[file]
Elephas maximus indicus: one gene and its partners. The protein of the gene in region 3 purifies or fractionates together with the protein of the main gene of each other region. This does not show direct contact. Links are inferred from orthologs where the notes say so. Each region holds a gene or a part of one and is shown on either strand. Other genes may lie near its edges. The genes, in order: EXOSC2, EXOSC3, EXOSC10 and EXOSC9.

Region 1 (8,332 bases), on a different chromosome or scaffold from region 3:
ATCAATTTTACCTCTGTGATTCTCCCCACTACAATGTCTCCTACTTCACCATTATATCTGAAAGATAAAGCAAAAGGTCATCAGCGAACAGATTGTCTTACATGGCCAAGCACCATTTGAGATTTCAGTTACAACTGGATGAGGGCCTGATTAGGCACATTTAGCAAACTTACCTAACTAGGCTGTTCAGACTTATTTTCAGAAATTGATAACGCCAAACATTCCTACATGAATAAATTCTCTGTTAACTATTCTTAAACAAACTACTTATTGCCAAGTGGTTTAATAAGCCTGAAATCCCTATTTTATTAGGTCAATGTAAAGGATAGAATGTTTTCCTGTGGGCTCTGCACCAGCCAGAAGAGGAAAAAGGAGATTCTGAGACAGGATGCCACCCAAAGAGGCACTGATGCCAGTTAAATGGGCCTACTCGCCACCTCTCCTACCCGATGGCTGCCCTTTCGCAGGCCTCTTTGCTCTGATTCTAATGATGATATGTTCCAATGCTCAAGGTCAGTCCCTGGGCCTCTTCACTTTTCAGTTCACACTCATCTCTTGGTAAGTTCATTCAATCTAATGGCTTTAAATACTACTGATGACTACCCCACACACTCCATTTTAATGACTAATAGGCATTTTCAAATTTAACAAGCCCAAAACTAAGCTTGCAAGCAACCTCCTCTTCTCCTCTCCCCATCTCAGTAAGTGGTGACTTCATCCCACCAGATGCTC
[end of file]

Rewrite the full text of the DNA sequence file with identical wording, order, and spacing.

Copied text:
Elephas maximus indicus: one gene and its partners. The protein of the gene in region 3 purifies or fractionates together with the protein of the main gene of each other region. This does not show direct contact. Links are inferred from orthologs where the notes say so. Each region holds a gene or a part of one and is shown on either strand. Other genes may lie near its edges. The genes, in order: EXOSC2, EXOSC3, EXOSC10 and EXOSC9.

Region 1 (8,332 bases), on a different chromosome or scaffold from region 3:
ATCAATTTTACCTCTGTGATTCTCCCCACTACAATGTCTCCTACTTCACCATTATATCTGAAAGATAAAGCAAAAGGTCATCAGCGAACAGATTGTCTTACATGGCCAAGCACCATTTGAGATTTCAGTTACAACTGGATGAGGGCCTGATTAGGCACATTTAGCAAACTTACCTAACTAGGCTGTTCAGACTTATTTTCAGAAATTGATAACGCCAAACATTCCTACATGAATAAATTCTCTGTTAACTATTCTTAAACAAACTACTTATTGCCAAGTGGTTTAATAAGCCTGAAATCCCTATTTTATTAGGTCAATGTAAAGGATAGAATGTTTTCCTGTGGGCTCTGCACCAGCCAGAAGAGGAAAAAGGAGATTCTGAGACAGGATGCCACCCAAAGAGGCACTGATGCCAGTTAAATGGGCCTACTCGCCACCTCTCCTACCCGATGGCTGCCCTTTCGCAGGCCTCTTTGCTCTGATTCTAATGATGATATGTTCCAATGCTCAAGGTCAGTCCCTGGGCCTCTTCACTTTTCAGTTCACACTCATCTCTTGGTAAGTTCATTCAATCTAATGGCTTTAAATACTACTGATGACTACCCCACACACTCCATTTTAATGACTAATAGGCATTTTCAAATTTAACAAGCCCAAAACTAAGCTTGCAAGCAACCTCCTCTTCTCCTCTCCCCATCTCAGTAAGTGGTGACTTCATCCCACCAGATGCTC